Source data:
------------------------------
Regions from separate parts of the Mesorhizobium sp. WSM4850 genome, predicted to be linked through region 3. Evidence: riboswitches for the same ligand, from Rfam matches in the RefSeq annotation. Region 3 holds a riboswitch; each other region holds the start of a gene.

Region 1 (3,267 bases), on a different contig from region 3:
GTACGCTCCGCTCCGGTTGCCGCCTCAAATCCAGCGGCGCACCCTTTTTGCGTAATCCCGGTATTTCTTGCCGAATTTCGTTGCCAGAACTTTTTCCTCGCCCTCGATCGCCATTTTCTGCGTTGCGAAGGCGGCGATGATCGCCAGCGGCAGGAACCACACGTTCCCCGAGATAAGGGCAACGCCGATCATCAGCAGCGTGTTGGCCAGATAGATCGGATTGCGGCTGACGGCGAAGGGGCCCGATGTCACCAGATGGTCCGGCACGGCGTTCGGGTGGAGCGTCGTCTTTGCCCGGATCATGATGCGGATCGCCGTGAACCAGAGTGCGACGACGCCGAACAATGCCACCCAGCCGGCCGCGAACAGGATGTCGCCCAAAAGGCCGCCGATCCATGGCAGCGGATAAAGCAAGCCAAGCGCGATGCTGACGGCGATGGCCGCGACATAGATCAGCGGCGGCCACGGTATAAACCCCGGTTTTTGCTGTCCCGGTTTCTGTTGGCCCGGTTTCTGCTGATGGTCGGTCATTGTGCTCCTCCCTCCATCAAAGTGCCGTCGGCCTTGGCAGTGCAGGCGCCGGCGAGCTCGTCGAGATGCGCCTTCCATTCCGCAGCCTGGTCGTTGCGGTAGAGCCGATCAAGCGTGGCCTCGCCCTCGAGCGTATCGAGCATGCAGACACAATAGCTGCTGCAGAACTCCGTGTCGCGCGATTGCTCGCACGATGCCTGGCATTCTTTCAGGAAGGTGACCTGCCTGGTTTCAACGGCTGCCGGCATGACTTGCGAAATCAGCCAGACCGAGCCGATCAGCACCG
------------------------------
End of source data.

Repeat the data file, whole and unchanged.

Regions from separate parts of the Mesorhizobium sp. WSM4850 genome, predicted to be linked through region 3. Evidence: riboswitches for the same ligand, from Rfam matches in the RefSeq annotation. Region 3 holds a riboswitch; each other region holds the start of a gene.

Region 1 (3,267 bases), on a different contig from region 3:
GTACGCTCCGCTCCGGTTGCCGCCTCAAATCCAGCGGCGCACCCTTTTTGCGTAATCCCGGTATTTCTTGCCGAATTTCGTTGCCAGAACTTTTTCCTCGCCCTCGATCGCCATTTTCTGCGTTGCGAAGGCGGCGATGATCGCCAGCGGCAGGAACCACACGTTCCCCGAGATAAGGGCAACGCCGATCATCAGCAGCGTGTTGGCCAGATAGATCGGATTGCGGCTGACGGCGAAGGGGCCCGATGTCACCAGATGGTCCGGCACGGCGTTCGGGTGGAGCGTCGTCTTTGCCCGGATCATGATGCGGATCGCCGTGAACCAGAGTGCGACGACGCCGAACAATGCCACCCAGCCGGCCGCGAACAGGATGTCGCCCAAAAGGCCGCCGATCCATGGCAGCGGATAAAGCAAGCCAAGCGCGATGCTGACGGCGATGGCCGCGACATAGATCAGCGGCGGCCACGGTATAAACCCCGGTTTTTGCTGTCCCGGTTTCTGTTGGCCCGGTTTCTGCTGATGGTCGGTCATTGTGCTCCTCCCTCCATCAAAGTGCCGTCGGCCTTGGCAGTGCAGGCGCCGGCGAGCTCGTCGAGATGCGCCTTCCATTCCGCAGCCTGGTCGTTGCGGTAGAGCCGATCAAGCGTGGCCTCGCCCTCGAGCGTATCGAGCATGCAGACACAATAGCTGCTGCAGAACTCCGTGTCGCGCGATTGCTCGCACGATGCCTGGCATTCTTTCAGGAAGGTGACCTGCCTGGTTTCAACGGCTGCCGGCATGACTTGCGAAATCAGCCAGACCGAGCCGATCAGCACCG